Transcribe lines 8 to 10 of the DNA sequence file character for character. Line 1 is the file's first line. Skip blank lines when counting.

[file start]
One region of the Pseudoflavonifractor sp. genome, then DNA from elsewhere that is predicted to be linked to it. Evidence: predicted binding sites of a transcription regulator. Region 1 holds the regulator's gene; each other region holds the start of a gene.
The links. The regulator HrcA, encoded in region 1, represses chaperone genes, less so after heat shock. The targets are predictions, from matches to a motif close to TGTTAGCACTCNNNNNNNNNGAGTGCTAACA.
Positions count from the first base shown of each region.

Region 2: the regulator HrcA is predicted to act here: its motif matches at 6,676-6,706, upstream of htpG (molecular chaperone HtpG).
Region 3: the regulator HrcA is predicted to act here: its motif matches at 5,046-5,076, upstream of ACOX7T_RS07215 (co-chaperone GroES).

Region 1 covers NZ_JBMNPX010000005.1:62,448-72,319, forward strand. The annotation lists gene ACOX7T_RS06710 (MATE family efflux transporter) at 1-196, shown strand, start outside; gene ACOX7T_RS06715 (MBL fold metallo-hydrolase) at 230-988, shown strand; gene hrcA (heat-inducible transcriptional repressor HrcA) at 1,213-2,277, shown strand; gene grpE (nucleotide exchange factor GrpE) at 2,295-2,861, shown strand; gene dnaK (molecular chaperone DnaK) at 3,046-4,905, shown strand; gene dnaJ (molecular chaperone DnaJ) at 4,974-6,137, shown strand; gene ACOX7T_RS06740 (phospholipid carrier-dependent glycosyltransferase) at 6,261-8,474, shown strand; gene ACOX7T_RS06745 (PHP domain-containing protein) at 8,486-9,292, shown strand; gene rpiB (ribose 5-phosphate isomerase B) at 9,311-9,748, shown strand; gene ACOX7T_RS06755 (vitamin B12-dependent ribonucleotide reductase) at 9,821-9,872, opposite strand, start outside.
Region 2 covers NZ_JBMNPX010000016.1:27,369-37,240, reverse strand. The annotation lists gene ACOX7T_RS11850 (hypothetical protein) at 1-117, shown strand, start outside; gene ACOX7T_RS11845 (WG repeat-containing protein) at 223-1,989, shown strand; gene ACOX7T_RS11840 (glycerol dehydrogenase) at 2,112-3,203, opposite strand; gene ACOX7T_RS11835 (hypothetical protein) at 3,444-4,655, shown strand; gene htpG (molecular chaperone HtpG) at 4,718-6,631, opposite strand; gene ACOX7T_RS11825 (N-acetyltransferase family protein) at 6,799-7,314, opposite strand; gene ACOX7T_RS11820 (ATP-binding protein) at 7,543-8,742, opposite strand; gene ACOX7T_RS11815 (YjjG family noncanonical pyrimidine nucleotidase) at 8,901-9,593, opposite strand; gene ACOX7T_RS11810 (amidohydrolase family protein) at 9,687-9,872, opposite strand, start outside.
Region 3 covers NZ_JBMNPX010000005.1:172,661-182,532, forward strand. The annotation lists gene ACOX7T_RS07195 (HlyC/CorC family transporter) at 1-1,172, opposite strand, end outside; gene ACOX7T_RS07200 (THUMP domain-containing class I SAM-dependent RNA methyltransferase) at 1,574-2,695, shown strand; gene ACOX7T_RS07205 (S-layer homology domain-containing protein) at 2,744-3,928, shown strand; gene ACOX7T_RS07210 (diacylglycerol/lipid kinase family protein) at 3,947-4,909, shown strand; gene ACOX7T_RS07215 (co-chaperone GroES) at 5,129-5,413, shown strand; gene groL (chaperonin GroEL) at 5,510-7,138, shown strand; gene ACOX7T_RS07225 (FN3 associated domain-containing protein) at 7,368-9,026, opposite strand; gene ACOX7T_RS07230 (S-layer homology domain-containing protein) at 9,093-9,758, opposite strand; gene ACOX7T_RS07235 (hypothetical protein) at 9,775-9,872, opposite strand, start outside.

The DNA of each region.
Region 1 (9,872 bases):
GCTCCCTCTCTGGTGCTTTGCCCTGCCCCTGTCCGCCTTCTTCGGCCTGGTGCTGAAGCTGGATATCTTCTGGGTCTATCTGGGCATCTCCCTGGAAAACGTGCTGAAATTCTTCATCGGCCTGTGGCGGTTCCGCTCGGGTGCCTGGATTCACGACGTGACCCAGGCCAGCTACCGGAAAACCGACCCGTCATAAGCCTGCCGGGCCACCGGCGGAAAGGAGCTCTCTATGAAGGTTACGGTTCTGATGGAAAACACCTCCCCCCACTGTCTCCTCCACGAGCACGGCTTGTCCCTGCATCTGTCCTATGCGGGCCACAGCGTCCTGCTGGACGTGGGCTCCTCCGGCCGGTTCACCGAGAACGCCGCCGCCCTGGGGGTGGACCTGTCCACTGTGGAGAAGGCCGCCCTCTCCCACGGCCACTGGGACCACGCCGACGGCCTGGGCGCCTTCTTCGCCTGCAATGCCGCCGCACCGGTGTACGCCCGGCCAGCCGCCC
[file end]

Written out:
Region 3 covers NZ_JBMNPX010000005.1:172,661-182,532, forward strand. The annotation lists gene ACOX7T_RS07195 (HlyC/CorC family transporter) at 1-1,172, opposite strand, end outside; gene ACOX7T_RS07200 (THUMP domain-containing class I SAM-dependent RNA methyltransferase) at 1,574-2,695, shown strand; gene ACOX7T_RS07205 (S-layer homology domain-containing protein) at 2,744-3,928, shown strand; gene ACOX7T_RS07210 (diacylglycerol/lipid kinase family protein) at 3,947-4,909, shown strand; gene ACOX7T_RS07215 (co-chaperone GroES) at 5,129-5,413, shown strand; gene groL (chaperonin GroEL) at 5,510-7,138, shown strand; gene ACOX7T_RS07225 (FN3 associated domain-containing protein) at 7,368-9,026, opposite strand; gene ACOX7T_RS07230 (S-layer homology domain-containing protein) at 9,093-9,758, opposite strand; gene ACOX7T_RS07235 (hypothetical protein) at 9,775-9,872, opposite strand, start outside.

The DNA of each region.
Region 1 (9,872 bases):